22. ^ a b Tanaka A, Tapper BA, Popay A, Parker, EJ, Scott B (2005). "A symbiosis expressed non-ribosomal peptide synthetase from a mutualistic fungal endophyte of perennial ryegrass confers protection to the symbiotum from insect herbivory". Mol. Microbiol. 57 (4): 1036–1050. doi:10.1111/j.1365-2958.2005.04747.x. PMID 16091042. 
  23. ^ Hahn H, McManus MT, Warnstorff K, Monahan BJ, Young CA, Davies E, Tapper BA, Scott, B (2007). "Neotyphodium fungal endophytes confer physiological protection to perennial ryegrass (Lolium perenne L.) subjected to a water deficit". Env. Exp. Bot. 63: 183–199. doi:10.1016/j.envexpbot.2007.10.021. 
  24. ^ Hunt MG., Rasmussen S, Newton PCD, Parsons AJ, Newman JA (2005). "Near-term impacts of elevated CO2, nitrogen and fungal endophyte-infection on Lolium perenne L. growth, chemical composition and alkaloid production". Plant Cell Environ. 28: 1345–1354. doi:10.1111/j.1365-3040.2005.01367.x.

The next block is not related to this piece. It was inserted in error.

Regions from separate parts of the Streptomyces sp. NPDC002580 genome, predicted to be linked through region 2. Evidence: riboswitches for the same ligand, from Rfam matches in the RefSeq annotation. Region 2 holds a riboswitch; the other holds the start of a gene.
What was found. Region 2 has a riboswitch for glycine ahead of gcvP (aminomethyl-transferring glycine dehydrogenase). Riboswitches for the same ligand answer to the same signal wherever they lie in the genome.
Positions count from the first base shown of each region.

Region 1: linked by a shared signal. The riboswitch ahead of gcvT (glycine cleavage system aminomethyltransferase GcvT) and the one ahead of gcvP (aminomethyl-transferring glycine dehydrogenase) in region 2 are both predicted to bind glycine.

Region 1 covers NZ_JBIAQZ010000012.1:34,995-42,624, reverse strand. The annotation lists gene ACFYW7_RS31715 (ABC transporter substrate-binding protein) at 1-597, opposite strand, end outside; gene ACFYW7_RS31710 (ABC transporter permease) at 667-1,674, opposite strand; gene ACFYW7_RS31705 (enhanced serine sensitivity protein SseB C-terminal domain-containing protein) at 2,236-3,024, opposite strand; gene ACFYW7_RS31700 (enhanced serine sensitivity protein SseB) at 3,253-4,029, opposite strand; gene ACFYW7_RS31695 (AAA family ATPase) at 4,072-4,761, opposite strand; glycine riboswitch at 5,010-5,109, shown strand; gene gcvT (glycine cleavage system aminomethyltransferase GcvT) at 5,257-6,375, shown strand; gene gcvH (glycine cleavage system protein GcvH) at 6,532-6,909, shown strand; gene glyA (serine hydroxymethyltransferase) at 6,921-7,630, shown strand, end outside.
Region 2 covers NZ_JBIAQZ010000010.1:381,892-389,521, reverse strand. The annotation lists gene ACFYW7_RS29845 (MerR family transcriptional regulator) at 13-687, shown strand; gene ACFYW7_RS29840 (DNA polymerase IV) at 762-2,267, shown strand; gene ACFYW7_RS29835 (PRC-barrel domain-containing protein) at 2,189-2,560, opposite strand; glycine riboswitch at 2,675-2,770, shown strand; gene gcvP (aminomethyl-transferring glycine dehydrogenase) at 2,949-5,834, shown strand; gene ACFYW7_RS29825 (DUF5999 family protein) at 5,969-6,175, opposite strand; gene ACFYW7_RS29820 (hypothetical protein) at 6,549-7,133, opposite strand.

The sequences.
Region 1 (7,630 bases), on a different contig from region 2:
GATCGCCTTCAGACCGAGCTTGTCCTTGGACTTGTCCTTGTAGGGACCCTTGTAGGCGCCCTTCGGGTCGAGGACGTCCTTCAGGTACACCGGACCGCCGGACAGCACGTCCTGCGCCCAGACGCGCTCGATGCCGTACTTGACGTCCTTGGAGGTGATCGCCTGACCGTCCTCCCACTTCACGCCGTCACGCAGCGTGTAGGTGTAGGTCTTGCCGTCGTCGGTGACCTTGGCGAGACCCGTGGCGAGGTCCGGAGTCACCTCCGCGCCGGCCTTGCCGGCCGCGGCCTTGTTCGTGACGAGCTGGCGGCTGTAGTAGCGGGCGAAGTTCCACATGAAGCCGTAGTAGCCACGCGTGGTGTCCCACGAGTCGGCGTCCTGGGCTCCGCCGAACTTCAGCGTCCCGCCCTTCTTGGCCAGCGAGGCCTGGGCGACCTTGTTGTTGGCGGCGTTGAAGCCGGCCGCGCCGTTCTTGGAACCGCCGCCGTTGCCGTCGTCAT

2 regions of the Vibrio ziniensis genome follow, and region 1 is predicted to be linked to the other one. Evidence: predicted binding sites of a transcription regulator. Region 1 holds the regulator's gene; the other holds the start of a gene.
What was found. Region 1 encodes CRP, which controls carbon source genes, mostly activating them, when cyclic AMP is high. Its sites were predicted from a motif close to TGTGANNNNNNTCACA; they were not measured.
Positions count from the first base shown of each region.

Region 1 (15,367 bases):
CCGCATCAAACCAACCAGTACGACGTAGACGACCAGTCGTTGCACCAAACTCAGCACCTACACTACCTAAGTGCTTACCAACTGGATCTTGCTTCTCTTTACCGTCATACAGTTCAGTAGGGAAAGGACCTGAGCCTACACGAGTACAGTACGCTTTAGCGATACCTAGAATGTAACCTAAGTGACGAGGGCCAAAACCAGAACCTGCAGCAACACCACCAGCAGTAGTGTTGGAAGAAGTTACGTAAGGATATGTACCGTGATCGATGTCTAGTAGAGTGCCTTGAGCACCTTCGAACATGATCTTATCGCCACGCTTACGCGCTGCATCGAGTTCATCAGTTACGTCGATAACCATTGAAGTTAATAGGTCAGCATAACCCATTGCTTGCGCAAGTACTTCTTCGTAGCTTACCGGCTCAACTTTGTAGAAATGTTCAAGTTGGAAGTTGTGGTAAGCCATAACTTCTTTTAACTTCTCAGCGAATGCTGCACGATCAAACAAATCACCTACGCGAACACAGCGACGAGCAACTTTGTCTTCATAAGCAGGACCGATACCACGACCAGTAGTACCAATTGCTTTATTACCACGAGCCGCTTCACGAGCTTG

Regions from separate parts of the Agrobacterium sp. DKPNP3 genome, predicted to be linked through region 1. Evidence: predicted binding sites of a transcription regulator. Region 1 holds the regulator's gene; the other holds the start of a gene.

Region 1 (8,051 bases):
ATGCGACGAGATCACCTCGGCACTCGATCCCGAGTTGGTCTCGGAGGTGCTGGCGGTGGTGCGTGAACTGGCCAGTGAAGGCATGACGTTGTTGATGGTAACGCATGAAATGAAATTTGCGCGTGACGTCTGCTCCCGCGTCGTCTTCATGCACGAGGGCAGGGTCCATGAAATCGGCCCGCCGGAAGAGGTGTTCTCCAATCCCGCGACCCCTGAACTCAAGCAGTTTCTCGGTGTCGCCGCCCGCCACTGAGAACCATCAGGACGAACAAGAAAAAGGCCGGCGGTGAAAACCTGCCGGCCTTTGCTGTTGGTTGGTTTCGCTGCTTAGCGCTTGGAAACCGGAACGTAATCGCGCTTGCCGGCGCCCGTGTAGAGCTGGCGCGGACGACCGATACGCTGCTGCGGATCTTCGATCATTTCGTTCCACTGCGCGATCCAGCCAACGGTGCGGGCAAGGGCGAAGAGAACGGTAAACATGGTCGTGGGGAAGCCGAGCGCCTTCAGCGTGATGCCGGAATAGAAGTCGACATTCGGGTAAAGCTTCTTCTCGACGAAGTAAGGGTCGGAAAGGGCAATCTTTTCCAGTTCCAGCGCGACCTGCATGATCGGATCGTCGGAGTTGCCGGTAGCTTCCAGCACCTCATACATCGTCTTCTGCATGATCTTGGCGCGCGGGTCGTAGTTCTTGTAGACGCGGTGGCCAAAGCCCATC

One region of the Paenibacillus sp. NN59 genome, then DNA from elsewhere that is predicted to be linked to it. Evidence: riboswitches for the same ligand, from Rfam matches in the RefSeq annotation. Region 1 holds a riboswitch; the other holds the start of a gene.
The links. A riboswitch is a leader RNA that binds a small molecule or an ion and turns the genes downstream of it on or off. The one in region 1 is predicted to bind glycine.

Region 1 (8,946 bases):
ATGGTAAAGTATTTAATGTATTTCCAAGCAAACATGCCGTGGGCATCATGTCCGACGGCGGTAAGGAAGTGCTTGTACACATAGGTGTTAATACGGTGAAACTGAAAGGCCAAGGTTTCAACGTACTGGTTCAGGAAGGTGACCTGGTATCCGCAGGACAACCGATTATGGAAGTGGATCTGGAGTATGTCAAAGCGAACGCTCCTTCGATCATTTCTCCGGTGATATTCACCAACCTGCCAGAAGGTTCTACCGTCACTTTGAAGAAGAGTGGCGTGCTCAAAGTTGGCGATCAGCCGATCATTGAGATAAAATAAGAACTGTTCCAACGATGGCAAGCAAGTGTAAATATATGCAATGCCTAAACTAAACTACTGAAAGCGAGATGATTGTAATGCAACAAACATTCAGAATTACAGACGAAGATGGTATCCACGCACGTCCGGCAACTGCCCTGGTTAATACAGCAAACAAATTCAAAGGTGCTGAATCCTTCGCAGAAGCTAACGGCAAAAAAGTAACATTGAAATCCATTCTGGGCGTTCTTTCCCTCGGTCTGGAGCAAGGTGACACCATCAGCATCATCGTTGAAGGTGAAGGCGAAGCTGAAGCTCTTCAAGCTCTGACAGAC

25. ^ Scott B (2001). "Epichloë endophytes: fungal symbionts of grasses". Curr. Opin. Microbiol. 4 (4): 393–398. doi:10.1016/S1369-5274(00)00224-1. PMID 11495800. 
  26. ^ a b Schardl CL, Panaccione DG, Tudzynski P (2006). "Ergot alkaloids – biology and molecular biology". The Alkaloids: Chemistry and Biology 63: 45–86. doi:10.1016/S1099-4831(06)63002-2. PMID 17133714. 
  27. ^ Young CA, Felitti S, Shields K, Spangenberg G, Johnson RD, Bryan GT, Saikia S, Scott B (2006). "A complex gene cluster for indole-diterpene biosynthesis in the grass endophyte Neotyphodium lolii". Fung Genet Biol 43 (10): 679–693. doi:10.1016/j.fgb.2006.04.004. PMID 16765617. 
  28. ^ a b Schardl CL, Grossman RB, Nagabhyru P, Faulkner JR, Mallik UP (2007). "Loline alkaloids: currencies of mutualism". Phytochemistry 68 (7): 980–996. doi:10.1016/j.phytochem.2007.01.010. PMID 17346759. 
  29. ^ Blankenship JD, Houseknecht JB, Pal S, Bush LP, Grossman RB, Schardl CL (2005). "Biosynthetic precursors of fungal pyrrolizidines, the loline alkaloids". Chembiochem 6 (6): 1016–1022. doi:10.1002/cbic.200400327. PMID 15861432. 
  30. ^ Zhang, DX, Nagabhyru, P, Schardl CL (2009). "Regulation of a chemical defense against herbivory produced by symbiotic fungi in grass plants". Plant Physiology 150 (2): 1072–1082. doi:10.1104/pp.109.138222. PMC 2689992. PMID 19403726. 
  31. ^ Gonthier DJ, Sullivan TJ, Brown KL, Wurtzel B, Lawal R, VandenOever K, Buchan Z, Bultman TL (2008). "Stroma-forming endophyte Epichloe glyceriae provides wound-inducible herbivore resistance to its grass host". Oikos 117: 629–633. doi:10.1111/j.0030-1299.2008.16483.x.